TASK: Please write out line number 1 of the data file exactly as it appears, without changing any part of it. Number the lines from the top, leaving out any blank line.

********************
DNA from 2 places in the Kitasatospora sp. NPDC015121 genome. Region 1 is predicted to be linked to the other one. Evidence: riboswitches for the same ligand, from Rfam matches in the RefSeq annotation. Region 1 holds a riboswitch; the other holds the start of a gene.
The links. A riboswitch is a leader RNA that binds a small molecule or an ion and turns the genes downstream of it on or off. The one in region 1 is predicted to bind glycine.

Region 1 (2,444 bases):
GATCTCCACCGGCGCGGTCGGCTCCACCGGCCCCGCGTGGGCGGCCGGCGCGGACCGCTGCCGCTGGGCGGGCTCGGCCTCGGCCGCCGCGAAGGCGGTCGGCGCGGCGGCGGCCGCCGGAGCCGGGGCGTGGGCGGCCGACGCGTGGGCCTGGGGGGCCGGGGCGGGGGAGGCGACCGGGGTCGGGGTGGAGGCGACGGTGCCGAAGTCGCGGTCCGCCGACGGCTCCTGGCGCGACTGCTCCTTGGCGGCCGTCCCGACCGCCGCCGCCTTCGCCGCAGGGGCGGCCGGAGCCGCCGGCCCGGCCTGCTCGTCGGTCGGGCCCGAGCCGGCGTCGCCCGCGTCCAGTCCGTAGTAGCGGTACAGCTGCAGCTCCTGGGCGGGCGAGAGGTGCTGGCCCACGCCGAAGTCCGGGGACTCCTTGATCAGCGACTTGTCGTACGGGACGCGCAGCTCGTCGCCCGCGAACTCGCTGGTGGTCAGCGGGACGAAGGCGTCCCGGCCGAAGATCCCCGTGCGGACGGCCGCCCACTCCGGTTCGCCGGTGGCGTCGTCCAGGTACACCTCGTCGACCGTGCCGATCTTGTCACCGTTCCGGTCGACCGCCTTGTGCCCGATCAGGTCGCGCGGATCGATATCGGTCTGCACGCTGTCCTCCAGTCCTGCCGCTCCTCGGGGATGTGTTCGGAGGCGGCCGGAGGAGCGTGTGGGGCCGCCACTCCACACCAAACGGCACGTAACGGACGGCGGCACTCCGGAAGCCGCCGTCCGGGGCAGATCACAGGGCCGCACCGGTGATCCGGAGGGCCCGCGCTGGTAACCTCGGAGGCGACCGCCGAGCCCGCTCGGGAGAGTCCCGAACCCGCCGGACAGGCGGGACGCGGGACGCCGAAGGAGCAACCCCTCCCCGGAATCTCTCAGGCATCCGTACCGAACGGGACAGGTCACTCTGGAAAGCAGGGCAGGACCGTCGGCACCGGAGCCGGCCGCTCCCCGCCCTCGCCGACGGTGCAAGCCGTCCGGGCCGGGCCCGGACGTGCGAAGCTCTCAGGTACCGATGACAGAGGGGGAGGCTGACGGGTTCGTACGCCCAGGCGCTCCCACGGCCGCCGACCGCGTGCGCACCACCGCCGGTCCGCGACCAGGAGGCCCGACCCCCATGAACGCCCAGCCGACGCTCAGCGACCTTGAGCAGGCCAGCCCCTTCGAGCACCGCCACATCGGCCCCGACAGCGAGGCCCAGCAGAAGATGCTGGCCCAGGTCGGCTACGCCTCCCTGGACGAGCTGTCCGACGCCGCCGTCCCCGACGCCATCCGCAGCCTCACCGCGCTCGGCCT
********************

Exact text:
DNA from 2 places in the Kitasatospora sp. NPDC015121 genome. Region 1 is predicted to be linked to the other one. Evidence: riboswitches for the same ligand, from Rfam matches in the RefSeq annotation. Region 1 holds a riboswitch; the other holds the start of a gene.